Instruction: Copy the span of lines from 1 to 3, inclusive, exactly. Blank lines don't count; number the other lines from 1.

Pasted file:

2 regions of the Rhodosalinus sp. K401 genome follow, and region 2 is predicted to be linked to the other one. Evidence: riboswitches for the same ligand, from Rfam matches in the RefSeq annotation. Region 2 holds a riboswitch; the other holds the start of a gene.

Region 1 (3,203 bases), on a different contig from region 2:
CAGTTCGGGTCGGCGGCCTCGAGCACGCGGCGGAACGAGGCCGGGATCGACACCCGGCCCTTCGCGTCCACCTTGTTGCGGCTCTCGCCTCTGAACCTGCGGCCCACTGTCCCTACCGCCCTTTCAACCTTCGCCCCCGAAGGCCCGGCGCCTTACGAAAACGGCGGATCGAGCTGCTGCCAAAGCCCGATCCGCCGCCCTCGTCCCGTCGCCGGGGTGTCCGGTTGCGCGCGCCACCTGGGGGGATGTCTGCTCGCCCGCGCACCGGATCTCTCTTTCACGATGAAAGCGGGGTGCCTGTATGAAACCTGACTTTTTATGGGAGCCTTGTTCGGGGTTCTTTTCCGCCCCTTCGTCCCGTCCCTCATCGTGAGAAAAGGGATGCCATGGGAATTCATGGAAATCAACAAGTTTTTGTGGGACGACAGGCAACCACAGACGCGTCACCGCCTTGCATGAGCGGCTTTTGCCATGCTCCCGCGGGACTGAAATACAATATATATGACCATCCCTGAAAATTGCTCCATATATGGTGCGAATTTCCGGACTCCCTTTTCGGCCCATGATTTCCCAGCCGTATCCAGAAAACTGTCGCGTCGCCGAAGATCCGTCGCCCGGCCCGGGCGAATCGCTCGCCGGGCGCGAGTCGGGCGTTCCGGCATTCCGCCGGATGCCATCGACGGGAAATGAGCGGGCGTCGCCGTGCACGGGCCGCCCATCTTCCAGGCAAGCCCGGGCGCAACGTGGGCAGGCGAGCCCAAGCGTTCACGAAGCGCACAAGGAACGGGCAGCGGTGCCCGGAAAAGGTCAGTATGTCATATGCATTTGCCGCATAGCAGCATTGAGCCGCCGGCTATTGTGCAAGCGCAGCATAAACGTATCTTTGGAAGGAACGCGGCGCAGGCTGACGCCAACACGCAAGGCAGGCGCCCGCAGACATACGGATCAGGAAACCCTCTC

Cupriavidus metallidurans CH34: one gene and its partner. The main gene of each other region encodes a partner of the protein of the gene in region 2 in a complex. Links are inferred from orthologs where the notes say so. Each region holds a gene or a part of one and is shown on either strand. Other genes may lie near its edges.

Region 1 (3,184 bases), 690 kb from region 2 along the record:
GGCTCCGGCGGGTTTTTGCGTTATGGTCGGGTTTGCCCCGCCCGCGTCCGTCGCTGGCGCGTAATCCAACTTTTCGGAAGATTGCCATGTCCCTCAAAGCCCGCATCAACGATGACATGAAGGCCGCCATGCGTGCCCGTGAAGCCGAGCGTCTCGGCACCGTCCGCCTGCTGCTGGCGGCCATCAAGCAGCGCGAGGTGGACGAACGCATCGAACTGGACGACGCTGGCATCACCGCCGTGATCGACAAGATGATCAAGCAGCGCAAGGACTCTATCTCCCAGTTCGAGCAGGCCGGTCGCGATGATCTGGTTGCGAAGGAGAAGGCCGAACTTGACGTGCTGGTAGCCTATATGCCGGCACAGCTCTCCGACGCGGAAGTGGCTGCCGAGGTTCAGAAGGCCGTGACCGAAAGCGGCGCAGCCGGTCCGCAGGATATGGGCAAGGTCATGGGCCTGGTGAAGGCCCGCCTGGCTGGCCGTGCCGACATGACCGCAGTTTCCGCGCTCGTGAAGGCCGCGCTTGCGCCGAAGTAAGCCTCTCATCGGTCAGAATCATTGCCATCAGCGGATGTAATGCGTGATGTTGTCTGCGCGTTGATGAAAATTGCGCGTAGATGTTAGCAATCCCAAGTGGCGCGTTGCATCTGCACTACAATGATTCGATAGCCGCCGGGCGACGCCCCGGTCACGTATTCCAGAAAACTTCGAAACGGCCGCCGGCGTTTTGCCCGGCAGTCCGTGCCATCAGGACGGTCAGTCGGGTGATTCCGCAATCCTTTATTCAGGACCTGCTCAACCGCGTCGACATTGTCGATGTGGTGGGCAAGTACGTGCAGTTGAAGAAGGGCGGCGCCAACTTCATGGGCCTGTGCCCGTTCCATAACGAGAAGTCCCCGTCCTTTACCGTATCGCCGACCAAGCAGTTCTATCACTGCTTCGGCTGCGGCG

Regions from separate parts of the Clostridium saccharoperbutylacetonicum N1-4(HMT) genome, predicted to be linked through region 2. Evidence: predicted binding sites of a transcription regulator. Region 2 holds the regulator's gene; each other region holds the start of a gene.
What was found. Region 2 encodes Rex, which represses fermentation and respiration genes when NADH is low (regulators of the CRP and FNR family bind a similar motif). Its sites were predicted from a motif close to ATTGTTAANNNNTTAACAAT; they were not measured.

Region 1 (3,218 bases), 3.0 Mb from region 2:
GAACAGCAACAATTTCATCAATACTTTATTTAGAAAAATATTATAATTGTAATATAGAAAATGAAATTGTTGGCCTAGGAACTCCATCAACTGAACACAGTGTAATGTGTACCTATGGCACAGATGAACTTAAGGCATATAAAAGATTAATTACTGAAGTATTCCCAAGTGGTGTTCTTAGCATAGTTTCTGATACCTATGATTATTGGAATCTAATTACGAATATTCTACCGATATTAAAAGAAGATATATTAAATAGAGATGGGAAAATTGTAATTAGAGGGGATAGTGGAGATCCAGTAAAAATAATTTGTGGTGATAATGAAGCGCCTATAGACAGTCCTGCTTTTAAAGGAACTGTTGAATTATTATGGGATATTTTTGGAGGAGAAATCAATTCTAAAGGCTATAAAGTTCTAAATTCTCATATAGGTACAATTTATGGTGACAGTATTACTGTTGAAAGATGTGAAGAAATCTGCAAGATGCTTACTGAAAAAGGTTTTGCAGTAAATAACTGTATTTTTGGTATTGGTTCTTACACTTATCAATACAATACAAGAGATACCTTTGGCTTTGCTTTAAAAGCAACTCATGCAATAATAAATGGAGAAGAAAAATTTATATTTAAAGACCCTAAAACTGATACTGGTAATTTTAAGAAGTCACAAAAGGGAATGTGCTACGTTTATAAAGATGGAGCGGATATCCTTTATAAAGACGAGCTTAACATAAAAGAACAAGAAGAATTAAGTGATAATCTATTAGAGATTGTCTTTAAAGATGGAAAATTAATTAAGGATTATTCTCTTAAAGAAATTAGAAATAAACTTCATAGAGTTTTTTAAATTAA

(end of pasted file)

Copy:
2 regions of the Rhodosalinus sp. K401 genome follow, and region 2 is predicted to be linked to the other one. Evidence: riboswitches for the same ligand, from Rfam matches in the RefSeq annotation. Region 2 holds a riboswitch; the other holds the start of a gene.

Region 1 (3,203 bases), on a different contig from region 2:
CAGTTCGGGTCGGCGGCCTCGAGCACGCGGCGGAACGAGGCCGGGATCGACACCCGGCCCTTCGCGTCCACCTTGTTGCGGCTCTCGCCTCTGAACCTGCGGCCCACTGTCCCTACCGCCCTTTCAACCTTCGCCCCCGAAGGCCCGGCGCCTTACGAAAACGGCGGATCGAGCTGCTGCCAAAGCCCGATCCGCCGCCCTCGTCCCGTCGCCGGGGTGTCCGGTTGCGCGCGCCACCTGGGGGGATGTCTGCTCGCCCGCGCACCGGATCTCTCTTTCACGATGAAAGCGGGGTGCCTGTATGAAACCTGACTTTTTATGGGAGCCTTGTTCGGGGTTCTTTTCCGCCCCTTCGTCCCGTCCCTCATCGTGAGAAAAGGGATGCCATGGGAATTCATGGAAATCAACAAGTTTTTGTGGGACGACAGGCAACCACAGACGCGTCACCGCCTTGCATGAGCGGCTTTTGCCATGCTCCCGCGGGACTGAAATACAATATATATGACCATCCCTGAAAATTGCTCCATATATGGTGCGAATTTCCGGACTCCCTTTTCGGCCCATGATTTCCCAGCCGTATCCAGAAAACTGTCGCGTCGCCGAAGATCCGTCGCCCGGCCCGGGCGAATCGCTCGCCGGGCGCGAGTCGGGCGTTCCGGCATTCCGCCGGATGCCATCGACGGGAAATGAGCGGGCGTCGCCGTGCACGGGCCGCCCATCTTCCAGGCAAGCCCGGGCGCAACGTGGGCAGGCGAGCCCAAGCGTTCACGAAGCGCACAAGGAACGGGCAGCGGTGCCCGGAAAAGGTCAGTATGTCATATGCATTTGCCGCATAGCAGCATTGAGCCGCCGGCTATTGTGCAAGCGCAGCATAAACGTATCTTTGGAAGGAACGCGGCGCAGGCTGACGCCAACACGCAAGGCAGGCGCCCGCAGACATACGGATCAGGAAACCCTCTC